Of all the many areas that make up Regions G and H, area 135 is in the worst shape of all. I believe it is imperative to separate area 135 from the rest of the high country units as far as its management. We should make 135 a stand alone unit with limited quota. Historically, hunters that had not filled their tags in other areas have moved to unit 135 as the season there was open later. This hunter shift in the past has crippled this unit. To make matters worse in area 135, the buck to doe ratio appears to be hovering around 10 bucks per 100 does currently. We all know what this means; does are getting bred on second cycles or not at all. Another byproduct of a buck to doe ratio that low is the bucks rut so hard and breed so many does that they end up in dangerously poor body condition going into winter. In addition to this, the winter of 2010-2011 produced a very low fawn survival rate. Unit 135 also has more road access than other units which causes increased mortality due to hunting pressure on the years when we have an early snowfall. That scenario played out again in 2016 when our snowfall came early in the year. It will take years for the herd in this area to rebound from this mule deer crisis. Let’s protect this until now before it’s too late. Thank God the commission listened to the concerns of a group of outfitters and a conservation group this year and linked the closing dates of all of western Wyoming’s high country units with area 135. This is the first year that all of the units have closed on the same day. Thanks to the WGF commission taking this step, area 135’s deer would be in far worse shape.
I have the utmost respect for the Wyoming Game and Fish and their monumental task of managing Wyoming’s unbelievable wildlife resource. I have attempted to work with the local Game and Fish many times. I also traveled to plead this same concern in front of the Game and Fish commission. Wyoming offers the best hunting in the west, it’s the Serengeti of the North American continent. The WGF is trying to do the impossible job of keeping everyone happy. It’s time to stop and revert to the original task of managing for the wildlife first. The time is NOW for a change in management strategy. The modern hunter comes to the field with more advantages for the hunt than ever before. The WGF cannot manage by the status quo any longer. Right now, the only management tools they have is shortening the season and cutting non-resident tag numbers. Both of those tools have already been maximized. If we have another bad winter as predicted, there are no options left for the WGF to use and the mule deer crisis will grow. We should not gamble with this tremendous, but delicate resource.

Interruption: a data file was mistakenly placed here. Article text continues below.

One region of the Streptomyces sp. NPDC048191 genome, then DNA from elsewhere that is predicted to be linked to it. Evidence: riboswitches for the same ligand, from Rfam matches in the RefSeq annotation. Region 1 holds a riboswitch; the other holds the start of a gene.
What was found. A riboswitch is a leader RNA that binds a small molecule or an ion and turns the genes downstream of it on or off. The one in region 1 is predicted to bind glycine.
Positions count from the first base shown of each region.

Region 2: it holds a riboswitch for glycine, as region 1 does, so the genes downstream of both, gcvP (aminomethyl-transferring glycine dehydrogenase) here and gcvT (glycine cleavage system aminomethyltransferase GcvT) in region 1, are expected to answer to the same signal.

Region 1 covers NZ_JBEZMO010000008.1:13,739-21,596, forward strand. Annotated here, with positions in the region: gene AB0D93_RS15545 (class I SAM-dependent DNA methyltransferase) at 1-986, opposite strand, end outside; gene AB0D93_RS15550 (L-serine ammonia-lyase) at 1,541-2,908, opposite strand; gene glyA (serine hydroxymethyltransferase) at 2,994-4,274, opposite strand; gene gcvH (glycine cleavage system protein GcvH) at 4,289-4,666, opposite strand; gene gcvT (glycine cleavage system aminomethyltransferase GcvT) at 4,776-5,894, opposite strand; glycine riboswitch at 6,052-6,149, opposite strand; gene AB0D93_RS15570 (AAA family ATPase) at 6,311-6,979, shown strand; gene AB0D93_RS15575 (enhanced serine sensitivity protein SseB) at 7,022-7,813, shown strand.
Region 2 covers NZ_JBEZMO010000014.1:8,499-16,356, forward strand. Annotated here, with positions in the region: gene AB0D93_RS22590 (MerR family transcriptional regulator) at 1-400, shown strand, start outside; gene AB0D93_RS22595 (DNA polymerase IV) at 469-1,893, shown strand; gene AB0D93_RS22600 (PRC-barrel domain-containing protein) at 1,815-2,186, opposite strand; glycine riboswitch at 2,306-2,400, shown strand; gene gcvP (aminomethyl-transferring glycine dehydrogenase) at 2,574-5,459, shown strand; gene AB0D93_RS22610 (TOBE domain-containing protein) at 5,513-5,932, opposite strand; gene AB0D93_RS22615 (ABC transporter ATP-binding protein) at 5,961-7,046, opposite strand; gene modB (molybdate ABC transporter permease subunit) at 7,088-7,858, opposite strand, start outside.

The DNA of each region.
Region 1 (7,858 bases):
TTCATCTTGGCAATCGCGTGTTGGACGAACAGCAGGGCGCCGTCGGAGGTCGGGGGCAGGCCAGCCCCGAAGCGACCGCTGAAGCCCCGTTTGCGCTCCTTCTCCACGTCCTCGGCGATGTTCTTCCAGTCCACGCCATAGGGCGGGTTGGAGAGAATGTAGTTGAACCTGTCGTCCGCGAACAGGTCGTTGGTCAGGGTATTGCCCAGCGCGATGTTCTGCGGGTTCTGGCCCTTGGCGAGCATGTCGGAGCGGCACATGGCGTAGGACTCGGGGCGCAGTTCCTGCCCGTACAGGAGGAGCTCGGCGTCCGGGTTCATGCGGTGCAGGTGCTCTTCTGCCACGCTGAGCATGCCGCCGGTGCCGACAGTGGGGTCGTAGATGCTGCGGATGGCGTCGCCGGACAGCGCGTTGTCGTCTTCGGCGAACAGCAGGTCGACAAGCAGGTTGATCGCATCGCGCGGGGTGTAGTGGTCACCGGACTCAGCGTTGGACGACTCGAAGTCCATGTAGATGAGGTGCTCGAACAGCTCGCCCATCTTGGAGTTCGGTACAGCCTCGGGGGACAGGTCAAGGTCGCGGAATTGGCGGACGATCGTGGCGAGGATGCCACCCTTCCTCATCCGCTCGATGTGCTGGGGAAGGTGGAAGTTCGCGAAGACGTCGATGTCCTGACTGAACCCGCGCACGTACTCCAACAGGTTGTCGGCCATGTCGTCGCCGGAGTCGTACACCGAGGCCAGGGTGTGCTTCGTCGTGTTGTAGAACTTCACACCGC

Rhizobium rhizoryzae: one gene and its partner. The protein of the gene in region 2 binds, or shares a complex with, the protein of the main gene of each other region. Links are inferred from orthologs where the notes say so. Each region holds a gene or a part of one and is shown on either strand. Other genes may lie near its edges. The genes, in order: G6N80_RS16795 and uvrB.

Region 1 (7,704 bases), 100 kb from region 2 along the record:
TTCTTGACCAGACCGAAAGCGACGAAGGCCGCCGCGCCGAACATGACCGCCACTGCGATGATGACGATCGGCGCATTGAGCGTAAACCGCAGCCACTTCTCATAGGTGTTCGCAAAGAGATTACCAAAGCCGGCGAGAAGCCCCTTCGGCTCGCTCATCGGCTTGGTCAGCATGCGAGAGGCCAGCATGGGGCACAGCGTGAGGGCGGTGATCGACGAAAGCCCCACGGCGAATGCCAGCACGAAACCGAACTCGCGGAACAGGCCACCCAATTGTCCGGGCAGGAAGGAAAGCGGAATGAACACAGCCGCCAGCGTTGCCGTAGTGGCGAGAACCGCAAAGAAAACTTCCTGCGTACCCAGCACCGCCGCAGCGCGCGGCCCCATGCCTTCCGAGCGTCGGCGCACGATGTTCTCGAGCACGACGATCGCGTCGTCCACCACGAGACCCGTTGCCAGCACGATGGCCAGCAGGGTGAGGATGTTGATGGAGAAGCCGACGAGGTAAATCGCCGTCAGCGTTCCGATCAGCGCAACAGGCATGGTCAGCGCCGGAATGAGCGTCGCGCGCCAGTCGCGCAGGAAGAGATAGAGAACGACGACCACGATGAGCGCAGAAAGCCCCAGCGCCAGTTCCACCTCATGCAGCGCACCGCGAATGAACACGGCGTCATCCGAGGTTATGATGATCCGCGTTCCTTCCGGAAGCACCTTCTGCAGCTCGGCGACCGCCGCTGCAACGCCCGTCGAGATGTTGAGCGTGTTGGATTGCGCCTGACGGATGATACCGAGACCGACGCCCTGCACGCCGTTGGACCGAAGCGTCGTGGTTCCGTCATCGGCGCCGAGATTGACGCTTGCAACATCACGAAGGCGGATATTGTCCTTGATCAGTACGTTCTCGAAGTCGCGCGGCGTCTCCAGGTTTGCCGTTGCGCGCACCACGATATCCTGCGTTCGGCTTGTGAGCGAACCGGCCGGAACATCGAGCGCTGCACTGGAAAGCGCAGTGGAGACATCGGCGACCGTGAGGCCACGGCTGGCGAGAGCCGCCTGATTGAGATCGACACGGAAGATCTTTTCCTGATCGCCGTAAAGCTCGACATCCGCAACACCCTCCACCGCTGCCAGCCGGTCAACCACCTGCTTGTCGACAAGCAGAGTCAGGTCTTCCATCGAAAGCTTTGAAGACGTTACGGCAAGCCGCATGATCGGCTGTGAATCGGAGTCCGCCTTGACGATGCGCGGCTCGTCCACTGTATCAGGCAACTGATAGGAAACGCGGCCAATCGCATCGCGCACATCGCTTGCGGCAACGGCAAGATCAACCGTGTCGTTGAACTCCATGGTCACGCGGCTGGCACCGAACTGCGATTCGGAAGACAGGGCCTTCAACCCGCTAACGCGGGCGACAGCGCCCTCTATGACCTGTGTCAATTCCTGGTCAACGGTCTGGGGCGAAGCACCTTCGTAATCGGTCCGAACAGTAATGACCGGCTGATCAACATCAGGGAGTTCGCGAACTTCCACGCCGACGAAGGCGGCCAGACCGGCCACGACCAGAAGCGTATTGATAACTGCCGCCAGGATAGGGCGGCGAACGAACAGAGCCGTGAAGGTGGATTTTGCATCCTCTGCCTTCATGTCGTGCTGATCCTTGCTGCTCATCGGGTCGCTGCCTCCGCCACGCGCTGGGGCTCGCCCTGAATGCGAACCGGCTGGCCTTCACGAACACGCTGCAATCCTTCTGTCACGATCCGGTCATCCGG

It’s time for a new strategy!
There is a law on the books right now that mandates that area tags be split, 80% of the tags to residents and 20% to non-residents for Mule deer and Antelope. The 400 tags that are currently allocated to non-residents is considerably below the number that would be required by law in light of the number of resident hunters that hunt this area. According to the WY Game and Fish, there are about 7000 resident hunters in region G each year. Under the current law, they would be required to issue 1400 non-resident tags. That additional 1000 hunters may very well destroy this unit. In court, the non-residents could demand more tags and would likely win. It would be a disaster to issue more non-resident tags. Our mule deer crisis indicates the herd cannot sustain the current number of hunters, let alone more tags.
Many have claimed that the easy answer to our over harvest is shortening the season. I whole-heartedly disagree and this is why: First, short seasons would create an opening week type of hunting pressure for the entire season. Also, outfitters would be forced to hire more guides and cover more area in a shorter time frame to stay in business. Instead of 4-5 guides we would have 8-9 guides in a camp. Not to mention, all tag holders for the year would be in the field at the same time creating a competition environment which would promote increased harvest. This has played out with the same results over and over again. Many of our neighboring states, Idaho, Utah, and Colorado, have failed at this management strategy.
The Next popular management strategy discussed to alleviate the mule deer crisis is a resident regional license. My first question is, “What happens if more hunters than we have currently from around the state pick western Wyoming?” We would need a cap on the number of licenses issued in regions G and H. Would this capped number be on a first come, first serve basis or by some other method? The current problem is that there are way too many modern hunters. This herd can not wait for another year or two to start protecting what is left.